So, how much protein do we need? The Recommended Dietary Allowance (RDA) for protein is a modest 0.8 grams of protein per kilogram of body weight. The RDA is the amount of a nutrient you need to meet your basic nutritional requirements. In a sense, it’s the minimum amount you need to keep from getting sick — not the specific amount you are supposed to eat every day.
To determine your RDA for protein, you can multiply your weight in pounds by 0.36. or use this online protein calculator . For example, a 50-year-old woman who weighs 140 pounds woman and who is sedentary (doesn’t exercise), that translates into 53 grams of protein a day. To easily convert grams to ounces, you can go Here .
Getting back to our talking point of are you getting what the packaging is marketing to you? Packages on the supermarket shelf look great: "Omega-3." "Excellent source of fiber." "As much protein as an egg." But take a closer look to discover the sobering reality: "Food companies design packages in order to sell products!" says Marion Nestle, Ph.D., a professor of nutrition, food studies, and public health at New York University "They know that if the label says 'gluten-free,' 'fat-free,' or 'vitamins added,' consumers will believe the product to be healthier—even though that might not be the case." Your best defense for a better diet? Learn how to see through the hype.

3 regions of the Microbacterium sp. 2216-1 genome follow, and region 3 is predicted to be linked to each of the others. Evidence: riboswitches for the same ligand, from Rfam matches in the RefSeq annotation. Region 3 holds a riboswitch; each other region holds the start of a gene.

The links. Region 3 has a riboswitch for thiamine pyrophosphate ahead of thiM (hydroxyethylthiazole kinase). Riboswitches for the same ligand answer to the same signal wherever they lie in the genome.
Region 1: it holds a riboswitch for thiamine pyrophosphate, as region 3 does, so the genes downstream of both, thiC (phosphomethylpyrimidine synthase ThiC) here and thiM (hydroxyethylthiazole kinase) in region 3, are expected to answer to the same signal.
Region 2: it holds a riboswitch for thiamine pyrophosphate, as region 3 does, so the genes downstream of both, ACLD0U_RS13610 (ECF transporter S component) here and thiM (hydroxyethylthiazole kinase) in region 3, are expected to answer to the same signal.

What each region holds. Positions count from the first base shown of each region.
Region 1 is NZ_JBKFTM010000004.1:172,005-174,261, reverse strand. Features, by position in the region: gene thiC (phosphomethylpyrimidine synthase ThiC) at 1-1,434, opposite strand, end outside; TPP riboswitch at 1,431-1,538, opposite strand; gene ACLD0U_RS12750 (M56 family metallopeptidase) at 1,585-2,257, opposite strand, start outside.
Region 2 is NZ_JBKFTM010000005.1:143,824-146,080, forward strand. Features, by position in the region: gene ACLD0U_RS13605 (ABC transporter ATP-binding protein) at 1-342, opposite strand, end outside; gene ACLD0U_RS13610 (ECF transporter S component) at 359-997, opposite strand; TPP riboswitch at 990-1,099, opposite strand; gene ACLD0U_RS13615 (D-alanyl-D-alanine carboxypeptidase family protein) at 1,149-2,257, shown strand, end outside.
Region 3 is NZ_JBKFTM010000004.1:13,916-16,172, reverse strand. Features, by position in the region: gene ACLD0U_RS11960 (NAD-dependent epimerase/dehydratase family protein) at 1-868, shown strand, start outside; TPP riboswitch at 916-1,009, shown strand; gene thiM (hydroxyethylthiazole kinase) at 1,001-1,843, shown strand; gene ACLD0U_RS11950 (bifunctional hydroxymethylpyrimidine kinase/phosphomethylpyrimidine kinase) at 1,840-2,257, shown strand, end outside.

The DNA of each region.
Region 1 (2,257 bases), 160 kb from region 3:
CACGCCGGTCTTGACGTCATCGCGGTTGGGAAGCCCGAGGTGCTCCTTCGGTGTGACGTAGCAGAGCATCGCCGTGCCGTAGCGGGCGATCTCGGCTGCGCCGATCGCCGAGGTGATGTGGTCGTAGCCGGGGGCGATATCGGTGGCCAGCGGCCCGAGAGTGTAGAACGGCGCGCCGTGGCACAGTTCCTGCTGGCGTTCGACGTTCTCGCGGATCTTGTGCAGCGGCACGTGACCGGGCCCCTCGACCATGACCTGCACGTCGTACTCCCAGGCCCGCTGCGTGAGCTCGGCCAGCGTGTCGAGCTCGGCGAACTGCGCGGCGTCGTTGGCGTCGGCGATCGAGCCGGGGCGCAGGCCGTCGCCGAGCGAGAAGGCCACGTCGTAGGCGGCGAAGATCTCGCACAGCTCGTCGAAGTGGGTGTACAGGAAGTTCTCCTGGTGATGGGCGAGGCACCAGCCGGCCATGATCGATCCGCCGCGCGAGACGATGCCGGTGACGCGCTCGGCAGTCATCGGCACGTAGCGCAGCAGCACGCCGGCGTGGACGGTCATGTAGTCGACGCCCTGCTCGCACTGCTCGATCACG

THE HYPE Great source of protein!
THE TRUTH It's not enough to keep you full.
"Protein" was once a word reserved for giant tubs of whey powder used by weightlifters, but now it's showing up on labels for drinks, snack bars, and cereals. So if a box of cereal claims that each serving has as much protein as an egg, it can help you muscle up, right? And a protein drink can silence your grumbling stomach until dinner? Some of those drinks have as little as 5 grams in a cup. One serving of some protein-boasting cereals provides a meager 10 grams of protein. And another marketing ploy is that the manufacturer sometimes will include the protein contained in the "MILK" you add to its cereal in order to claim additional protein that is NOT part of the manufacturing process. "This is not high-protein food, although the marketing implies it is," says Men's Health nutrition advisor Alan Aragon, M.S.